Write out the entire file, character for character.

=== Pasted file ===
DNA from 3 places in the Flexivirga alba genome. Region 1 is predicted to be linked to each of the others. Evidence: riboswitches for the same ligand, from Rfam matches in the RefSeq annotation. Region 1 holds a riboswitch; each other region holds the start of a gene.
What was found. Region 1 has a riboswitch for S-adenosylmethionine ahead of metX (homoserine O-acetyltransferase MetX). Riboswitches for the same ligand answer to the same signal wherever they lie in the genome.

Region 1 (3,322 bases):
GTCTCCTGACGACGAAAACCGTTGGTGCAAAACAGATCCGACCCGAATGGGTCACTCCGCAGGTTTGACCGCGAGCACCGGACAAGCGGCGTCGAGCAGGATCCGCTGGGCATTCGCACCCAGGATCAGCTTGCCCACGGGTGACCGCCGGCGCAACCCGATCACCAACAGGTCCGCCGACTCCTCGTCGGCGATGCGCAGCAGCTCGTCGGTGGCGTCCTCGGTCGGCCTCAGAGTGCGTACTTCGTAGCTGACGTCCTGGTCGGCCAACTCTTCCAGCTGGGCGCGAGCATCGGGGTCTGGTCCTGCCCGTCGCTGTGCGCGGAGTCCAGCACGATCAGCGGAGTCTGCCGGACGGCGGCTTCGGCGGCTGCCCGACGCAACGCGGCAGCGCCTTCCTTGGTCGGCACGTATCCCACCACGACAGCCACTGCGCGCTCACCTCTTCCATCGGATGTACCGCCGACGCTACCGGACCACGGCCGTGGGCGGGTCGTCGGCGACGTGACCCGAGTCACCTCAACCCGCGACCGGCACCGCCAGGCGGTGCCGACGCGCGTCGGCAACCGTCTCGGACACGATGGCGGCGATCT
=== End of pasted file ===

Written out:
DNA from 3 places in the Flexivirga alba genome. Region 1 is predicted to be linked to each of the others. Evidence: riboswitches for the same ligand, from Rfam matches in the RefSeq annotation. Region 1 holds a riboswitch; each other region holds the start of a gene.
What was found. Region 1 has a riboswitch for S-adenosylmethionine ahead of metX (homoserine O-acetyltransferase MetX). Riboswitches for the same ligand answer to the same signal wherever they lie in the genome.

Region 1 (3,322 bases):
GTCTCCTGACGACGAAAACCGTTGGTGCAAAACAGATCCGACCCGAATGGGTCACTCCGCAGGTTTGACCGCGAGCACCGGACAAGCGGCGTCGAGCAGGATCCGCTGGGCATTCGCACCCAGGATCAGCTTGCCCACGGGTGACCGCCGGCGCAACCCGATCACCAACAGGTCCGCCGACTCCTCGTCGGCGATGCGCAGCAGCTCGTCGGTGGCGTCCTCGGTCGGCCTCAGAGTGCGTACTTCGTAGCTGACGTCCTGGTCGGCCAACTCTTCCAGCTGGGCGCGAGCATCGGGGTCTGGTCCTGCCCGTCGCTGTGCGCGGAGTCCAGCACGATCAGCGGAGTCTGCCGGACGGCGGCTTCGGCGGCTGCCCGACGCAACGCGGCAGCGCCTTCCTTGGTCGGCACGTATCCCACCACGACAGCCACTGCGCGCTCACCTCTTCCATCGGATGTACCGCCGACGCTACCGGACCACGGCCGTGGGCGGGTCGTCGGCGACGTGACCCGAGTCACCTCAACCCGCGACCGGCACCGCCAGGCGGTGCCGACGCGCGTCGGCAACCGTCTCGGACACGATGGCGGCGATCT